According to Deloitte’s 2023 global green hydrogen outlook, the clean hydrogen market is poised to surpass the value of the liquid natural gas trade by 2030.
The report projects that by 2050, the market will reach an impressive $1.4 trillion annually. The majority of this growth is expected to come from green hydrogen, which is produced by using renewable energy sources to extract hydrogen from water molecules through electrical currents.
Deloitte’s outlook also highlights the significant role that clean hydrogen can play in sustainable development, particularly in developing countries. It suggests that clean hydrogen could account for nearly 70 percent of the projected $1.4 trillion market in 2050, supporting up to 2 million jobs worldwide each year from 2030 to 2050.
In terms of environmental impact, clean hydrogen has the potential to make a substantial contribution to reducing CO2 emissions. Deloitte’s report indicates that by 2050, clean hydrogen could help reduce cumulative CO2 emissions by up to 85 gigatons, which is more than double the global CO2 emissions recorded in 2021.
Deloitte’s outlook offers detailed analysis of the cost, production, and market dynamics of hydrogen. It examines the challenges involved in successfully implementing clean hydrogen, such as infrastructure sizing, investment requirements, and technology choices.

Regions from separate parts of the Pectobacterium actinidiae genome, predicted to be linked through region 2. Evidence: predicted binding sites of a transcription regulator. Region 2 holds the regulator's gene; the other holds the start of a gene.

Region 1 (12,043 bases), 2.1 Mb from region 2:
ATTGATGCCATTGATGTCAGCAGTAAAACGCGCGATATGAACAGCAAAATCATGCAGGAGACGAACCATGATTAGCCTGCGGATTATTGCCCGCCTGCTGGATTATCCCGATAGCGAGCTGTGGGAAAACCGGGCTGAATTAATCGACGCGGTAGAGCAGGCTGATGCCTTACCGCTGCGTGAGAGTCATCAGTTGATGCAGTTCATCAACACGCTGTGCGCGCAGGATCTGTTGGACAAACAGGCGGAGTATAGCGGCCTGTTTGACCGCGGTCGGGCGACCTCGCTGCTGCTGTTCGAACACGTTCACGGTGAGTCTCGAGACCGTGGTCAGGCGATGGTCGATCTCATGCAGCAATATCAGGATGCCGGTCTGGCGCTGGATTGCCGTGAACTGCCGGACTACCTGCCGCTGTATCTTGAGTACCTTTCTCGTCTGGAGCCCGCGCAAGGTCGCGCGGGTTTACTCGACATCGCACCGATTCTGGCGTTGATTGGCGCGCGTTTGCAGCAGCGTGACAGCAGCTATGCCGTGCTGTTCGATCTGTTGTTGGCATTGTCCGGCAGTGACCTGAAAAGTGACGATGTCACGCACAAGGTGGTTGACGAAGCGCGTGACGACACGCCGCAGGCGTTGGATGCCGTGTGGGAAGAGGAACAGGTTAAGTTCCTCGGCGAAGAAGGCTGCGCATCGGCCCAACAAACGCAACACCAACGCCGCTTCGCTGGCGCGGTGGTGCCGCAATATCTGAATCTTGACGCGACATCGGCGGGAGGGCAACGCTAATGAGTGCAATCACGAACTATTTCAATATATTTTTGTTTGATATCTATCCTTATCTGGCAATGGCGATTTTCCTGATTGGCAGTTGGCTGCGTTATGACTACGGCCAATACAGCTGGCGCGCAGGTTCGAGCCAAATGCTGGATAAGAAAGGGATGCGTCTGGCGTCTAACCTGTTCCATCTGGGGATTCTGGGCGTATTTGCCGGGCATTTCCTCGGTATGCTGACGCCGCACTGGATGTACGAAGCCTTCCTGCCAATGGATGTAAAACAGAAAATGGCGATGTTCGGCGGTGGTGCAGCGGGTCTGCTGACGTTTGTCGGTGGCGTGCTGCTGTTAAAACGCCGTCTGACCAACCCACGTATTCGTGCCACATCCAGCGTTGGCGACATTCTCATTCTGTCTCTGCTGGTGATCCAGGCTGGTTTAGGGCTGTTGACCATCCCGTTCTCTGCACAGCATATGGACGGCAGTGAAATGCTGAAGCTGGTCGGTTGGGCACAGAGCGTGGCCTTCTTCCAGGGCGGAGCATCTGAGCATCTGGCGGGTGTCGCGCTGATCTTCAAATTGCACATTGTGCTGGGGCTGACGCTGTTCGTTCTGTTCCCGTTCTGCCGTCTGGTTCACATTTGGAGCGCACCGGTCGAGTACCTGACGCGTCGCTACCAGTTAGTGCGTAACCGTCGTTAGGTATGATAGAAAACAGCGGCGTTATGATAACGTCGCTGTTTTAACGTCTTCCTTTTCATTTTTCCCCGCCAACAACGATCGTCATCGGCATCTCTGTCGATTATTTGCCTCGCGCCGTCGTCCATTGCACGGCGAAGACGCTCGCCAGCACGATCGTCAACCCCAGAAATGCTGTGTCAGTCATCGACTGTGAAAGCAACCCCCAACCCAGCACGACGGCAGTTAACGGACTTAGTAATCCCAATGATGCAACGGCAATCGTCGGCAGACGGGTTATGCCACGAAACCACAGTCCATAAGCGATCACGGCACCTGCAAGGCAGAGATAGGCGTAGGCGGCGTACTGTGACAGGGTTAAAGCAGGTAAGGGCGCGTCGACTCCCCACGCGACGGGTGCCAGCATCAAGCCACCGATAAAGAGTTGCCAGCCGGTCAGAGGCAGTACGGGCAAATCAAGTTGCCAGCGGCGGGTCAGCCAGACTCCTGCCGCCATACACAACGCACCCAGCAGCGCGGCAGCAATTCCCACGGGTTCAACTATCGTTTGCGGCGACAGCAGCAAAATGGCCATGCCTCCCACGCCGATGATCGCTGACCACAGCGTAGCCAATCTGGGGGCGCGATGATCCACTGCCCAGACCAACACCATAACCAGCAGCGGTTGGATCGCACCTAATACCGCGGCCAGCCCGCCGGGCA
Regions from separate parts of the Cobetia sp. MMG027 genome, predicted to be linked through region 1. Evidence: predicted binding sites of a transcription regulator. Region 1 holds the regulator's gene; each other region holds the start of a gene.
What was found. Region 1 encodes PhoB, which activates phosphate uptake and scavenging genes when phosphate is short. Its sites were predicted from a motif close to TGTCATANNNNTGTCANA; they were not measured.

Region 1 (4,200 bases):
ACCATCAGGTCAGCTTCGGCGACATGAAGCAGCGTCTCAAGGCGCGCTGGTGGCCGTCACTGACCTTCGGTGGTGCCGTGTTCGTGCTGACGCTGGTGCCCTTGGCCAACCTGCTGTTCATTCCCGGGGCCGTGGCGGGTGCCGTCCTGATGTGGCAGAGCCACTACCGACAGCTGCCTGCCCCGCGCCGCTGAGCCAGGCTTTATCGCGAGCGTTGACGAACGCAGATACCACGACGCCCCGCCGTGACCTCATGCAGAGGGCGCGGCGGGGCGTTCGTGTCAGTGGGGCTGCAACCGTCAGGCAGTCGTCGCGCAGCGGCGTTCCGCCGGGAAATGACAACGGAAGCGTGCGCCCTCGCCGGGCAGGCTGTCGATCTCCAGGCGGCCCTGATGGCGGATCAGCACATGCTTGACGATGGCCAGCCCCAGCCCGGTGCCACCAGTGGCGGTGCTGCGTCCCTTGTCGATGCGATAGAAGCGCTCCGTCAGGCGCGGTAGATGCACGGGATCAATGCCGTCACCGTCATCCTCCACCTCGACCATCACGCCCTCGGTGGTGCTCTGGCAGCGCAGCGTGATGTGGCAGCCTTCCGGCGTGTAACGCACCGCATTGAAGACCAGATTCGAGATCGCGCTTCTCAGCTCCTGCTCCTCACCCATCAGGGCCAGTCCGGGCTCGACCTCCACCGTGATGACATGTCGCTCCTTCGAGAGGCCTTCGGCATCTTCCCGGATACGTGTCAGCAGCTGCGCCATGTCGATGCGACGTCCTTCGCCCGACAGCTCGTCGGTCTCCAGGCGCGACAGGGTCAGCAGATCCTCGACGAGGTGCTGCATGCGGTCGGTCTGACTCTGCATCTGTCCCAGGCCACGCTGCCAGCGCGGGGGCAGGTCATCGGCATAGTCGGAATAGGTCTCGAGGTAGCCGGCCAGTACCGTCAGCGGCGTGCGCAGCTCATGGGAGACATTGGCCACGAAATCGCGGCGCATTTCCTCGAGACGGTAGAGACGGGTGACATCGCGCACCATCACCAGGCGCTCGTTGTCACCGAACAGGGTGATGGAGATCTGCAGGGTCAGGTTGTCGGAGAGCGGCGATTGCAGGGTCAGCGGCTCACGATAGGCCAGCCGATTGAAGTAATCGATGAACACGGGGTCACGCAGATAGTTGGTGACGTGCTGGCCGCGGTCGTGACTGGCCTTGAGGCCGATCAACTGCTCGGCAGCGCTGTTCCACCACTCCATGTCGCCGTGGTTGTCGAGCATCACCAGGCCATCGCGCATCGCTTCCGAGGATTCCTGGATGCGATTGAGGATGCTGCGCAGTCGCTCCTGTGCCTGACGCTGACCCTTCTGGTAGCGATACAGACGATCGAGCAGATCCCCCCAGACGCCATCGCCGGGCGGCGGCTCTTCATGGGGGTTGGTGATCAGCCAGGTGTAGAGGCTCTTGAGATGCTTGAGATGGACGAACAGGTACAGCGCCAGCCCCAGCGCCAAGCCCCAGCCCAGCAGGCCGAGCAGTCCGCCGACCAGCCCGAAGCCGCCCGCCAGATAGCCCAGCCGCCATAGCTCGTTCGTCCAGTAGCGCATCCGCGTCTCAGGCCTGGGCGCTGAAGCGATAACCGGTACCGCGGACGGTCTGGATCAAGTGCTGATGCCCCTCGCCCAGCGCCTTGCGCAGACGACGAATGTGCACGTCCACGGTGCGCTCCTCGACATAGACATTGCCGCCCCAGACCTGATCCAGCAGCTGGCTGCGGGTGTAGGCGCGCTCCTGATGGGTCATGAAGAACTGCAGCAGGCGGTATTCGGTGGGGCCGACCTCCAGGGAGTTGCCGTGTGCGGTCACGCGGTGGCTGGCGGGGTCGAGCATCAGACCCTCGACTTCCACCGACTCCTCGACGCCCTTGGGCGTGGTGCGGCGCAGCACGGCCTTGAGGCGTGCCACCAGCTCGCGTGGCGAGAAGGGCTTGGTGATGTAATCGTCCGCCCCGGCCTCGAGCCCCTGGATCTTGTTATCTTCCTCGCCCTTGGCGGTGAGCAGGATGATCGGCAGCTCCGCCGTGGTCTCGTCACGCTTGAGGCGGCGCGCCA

The global hydrogen trade is projected to generate over $280 billion in annual export revenues by 2050, with North Africa expected to benefit significantly, reaching $110 billion per year due to its export potential. To unlock the full value of clean hydrogen on a global scale, substantial investments in the clean hydrogen supply chain are necessary.
According to Deloitte, achieving net-zero compliance by 2050 will require more than $9 trillion in cumulative investments in the global clean hydrogen supply chain, with developing economies accounting for $3.1 trillion of this total. Jennifer Steinmann, Deloitte Global Sustainability & Climate practice leader, emphasizes the importance of investing in the supply chain.
While the financial aspect of clean hydrogen may not pose a significant challenge, as the required annual investment is considerably less than what was spent on oil and gas production globally in 2022, there are obstacles to meeting the projected demand. Based on current project announcements, Deloitte’s outlook suggests that by 2030, the global community would only be able to fulfill a quarter of the anticipated demand for clean hydrogen.